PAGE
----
Highlining (4 pics + 1 video)

Author: admin at 10-12-2011, 11:00, Views: 2 869

Professional mountaineer and cinematographer Sébastien Montaz-Rosset takes his camera to new heights in filming the art of walking a highline, 1000 metres above the ground. This is pure adrenaline - your heart rate increases, blood vessels constrict, and air passages dilate in response to the sympathetic nervous system. On August 7, 1974, New York City held its breath as Philippe Petit danced across the sky on a 61 metre long steel tightrope suspended between the World Trade Towers, 417 metres above ground. Fast forward to 2011, Sébastien Montaz-Rosset and his crew have dropped the balancing bar, loosened the tension of the rope for more bounce, and are pushing adrenaline to sky-high limits - anywhere from the Swiss Alps to Paris and even the fjords of Norway.

Experts such as Montaz-Rosset have termed this new sport: Highlining - a combination of rock climbing, slacklining and tightrope walking. While Petit used a steel cable, these days the structure and fabric of the line is made of flat nylon webbing to keep it from rolling under the athlete's foot. Unlike a tightrope in high tension, the highline is slack with only a measure of tension. This makes the line easily susceptible to wind and any small shift in weight, bouncing the line like a trampoline and making the walk that much more of a dynamic challenge. Falls in this sport are therefore often and those involved prefer to use a fall leash which links the climber back to the main line though some daredevils defy this safety measure by stepping out with only a small parachute pack as protection.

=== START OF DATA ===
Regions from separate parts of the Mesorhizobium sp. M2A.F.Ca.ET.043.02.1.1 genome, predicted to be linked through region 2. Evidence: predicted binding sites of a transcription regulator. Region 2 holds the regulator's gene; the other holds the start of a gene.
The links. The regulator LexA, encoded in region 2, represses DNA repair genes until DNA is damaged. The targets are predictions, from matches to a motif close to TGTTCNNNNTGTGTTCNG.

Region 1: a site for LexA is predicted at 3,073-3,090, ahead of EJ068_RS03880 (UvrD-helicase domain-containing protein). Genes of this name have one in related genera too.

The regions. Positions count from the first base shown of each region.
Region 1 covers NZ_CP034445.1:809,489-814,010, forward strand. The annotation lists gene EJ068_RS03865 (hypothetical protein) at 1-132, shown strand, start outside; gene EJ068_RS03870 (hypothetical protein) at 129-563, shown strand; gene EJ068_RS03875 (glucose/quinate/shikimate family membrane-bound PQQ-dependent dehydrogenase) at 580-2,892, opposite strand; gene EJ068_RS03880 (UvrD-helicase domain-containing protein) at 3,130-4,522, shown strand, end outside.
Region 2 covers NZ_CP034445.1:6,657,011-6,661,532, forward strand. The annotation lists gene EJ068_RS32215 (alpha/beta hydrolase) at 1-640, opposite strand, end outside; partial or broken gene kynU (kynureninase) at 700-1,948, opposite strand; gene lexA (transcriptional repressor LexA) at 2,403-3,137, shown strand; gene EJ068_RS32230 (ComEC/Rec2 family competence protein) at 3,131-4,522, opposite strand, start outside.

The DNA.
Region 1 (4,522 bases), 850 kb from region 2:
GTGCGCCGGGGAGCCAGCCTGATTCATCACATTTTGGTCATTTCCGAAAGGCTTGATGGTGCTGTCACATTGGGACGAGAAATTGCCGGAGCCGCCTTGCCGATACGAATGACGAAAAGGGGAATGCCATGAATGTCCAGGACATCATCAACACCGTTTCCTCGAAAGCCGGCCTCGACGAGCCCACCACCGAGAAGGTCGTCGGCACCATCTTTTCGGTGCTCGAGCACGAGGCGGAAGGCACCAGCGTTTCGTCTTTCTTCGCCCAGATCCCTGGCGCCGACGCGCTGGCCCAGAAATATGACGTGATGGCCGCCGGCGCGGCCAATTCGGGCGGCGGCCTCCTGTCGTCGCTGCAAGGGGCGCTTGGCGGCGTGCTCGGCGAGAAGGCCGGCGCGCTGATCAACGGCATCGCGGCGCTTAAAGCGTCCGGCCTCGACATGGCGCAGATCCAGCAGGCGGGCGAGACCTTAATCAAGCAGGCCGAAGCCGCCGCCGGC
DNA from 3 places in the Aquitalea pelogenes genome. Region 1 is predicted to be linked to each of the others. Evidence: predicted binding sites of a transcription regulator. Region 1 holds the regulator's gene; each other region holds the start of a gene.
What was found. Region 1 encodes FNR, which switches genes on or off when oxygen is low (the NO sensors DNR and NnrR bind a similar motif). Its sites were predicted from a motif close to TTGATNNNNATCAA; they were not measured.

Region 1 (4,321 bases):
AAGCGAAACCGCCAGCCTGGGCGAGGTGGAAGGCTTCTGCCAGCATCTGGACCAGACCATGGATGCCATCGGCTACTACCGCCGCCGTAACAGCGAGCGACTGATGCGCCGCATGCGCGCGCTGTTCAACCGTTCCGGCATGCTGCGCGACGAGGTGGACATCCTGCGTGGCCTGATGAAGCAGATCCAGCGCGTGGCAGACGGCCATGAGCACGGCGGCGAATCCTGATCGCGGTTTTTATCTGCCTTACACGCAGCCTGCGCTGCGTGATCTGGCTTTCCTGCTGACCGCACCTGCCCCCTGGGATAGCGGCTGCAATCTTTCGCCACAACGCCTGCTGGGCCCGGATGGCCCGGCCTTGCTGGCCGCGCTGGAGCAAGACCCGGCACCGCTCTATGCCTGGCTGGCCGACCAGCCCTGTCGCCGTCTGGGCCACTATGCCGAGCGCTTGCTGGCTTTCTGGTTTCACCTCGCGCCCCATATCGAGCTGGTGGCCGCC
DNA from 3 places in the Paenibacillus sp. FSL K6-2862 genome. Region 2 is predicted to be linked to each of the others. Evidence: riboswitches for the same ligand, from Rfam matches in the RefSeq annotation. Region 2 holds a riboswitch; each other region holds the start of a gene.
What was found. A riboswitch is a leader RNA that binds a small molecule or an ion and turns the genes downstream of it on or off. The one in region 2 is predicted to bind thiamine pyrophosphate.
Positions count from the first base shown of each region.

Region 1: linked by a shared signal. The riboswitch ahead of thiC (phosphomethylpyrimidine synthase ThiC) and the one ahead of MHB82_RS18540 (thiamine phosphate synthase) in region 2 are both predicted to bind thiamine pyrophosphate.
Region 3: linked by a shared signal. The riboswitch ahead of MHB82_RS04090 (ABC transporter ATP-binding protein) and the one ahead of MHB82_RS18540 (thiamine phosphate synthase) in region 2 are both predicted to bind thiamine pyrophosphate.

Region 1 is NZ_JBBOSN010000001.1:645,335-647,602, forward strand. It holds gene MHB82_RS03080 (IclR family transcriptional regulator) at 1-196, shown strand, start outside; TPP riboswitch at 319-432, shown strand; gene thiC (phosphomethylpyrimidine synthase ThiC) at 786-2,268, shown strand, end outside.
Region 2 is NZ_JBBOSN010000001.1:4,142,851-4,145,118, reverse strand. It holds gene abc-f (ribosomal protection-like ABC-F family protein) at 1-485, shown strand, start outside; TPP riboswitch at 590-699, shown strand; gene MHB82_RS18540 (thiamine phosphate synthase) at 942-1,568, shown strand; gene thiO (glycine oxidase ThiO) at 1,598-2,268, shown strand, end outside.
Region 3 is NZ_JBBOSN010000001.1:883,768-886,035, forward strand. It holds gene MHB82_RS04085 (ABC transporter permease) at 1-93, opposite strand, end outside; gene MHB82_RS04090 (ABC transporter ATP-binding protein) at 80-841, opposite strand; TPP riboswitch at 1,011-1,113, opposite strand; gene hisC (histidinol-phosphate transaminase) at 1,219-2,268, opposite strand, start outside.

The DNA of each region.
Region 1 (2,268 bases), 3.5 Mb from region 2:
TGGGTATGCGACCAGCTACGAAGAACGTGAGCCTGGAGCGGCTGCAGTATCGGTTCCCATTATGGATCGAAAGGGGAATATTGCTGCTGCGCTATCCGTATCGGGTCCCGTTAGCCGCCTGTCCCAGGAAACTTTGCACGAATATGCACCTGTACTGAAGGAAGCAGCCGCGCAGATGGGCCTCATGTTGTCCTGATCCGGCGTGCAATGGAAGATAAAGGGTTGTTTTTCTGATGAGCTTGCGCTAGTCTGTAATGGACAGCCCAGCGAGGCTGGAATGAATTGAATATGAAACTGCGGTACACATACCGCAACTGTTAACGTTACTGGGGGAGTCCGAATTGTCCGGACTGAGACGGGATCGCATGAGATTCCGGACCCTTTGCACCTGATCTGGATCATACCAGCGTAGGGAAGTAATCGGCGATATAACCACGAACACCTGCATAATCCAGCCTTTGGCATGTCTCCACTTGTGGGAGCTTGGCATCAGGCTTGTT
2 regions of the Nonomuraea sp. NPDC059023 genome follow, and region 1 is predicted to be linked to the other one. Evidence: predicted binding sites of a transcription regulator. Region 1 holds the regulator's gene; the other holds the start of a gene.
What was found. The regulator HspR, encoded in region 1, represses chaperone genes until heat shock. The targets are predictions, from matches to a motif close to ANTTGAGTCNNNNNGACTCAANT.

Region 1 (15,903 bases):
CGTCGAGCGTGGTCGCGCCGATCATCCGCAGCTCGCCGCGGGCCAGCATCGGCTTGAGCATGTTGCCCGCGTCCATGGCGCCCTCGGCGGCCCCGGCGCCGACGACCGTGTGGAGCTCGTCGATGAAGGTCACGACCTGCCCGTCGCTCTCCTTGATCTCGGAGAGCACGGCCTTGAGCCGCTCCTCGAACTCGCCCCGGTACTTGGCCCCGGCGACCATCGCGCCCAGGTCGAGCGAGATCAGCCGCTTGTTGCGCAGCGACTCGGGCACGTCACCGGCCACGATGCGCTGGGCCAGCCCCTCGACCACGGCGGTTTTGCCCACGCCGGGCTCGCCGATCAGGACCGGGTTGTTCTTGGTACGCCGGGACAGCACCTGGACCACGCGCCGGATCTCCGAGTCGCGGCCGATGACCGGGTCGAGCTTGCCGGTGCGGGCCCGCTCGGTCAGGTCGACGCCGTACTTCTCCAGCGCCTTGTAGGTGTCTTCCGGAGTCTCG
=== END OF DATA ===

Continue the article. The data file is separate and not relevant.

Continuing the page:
Sébastien Montaz-Rosset is a professional mountaineer, athlete and ski instructor and guide. Stationed behind a camera, he's not easily perturbed when it comes to filming in extreme conditions. He is an outdoor man in constant contact with nature and armed with camera, experience and talent, he has brought us amazing high definition footage of fellow highliners (see video above).

A sneak peak of the trailer for his latest creation entitled I believe I can fly (Flight of the frenchies) - available on November 14 - features the rush of physical endurance, mental concentration and emotional stability mixing together as these athletes tread across the Norwegian sky and drop into unscalable depths. We had a chance to speak with Sébastien about his films and his exceptional experiences.

Find out more about Seb Montaz and his documentaries on his site. source

Tags: extreme
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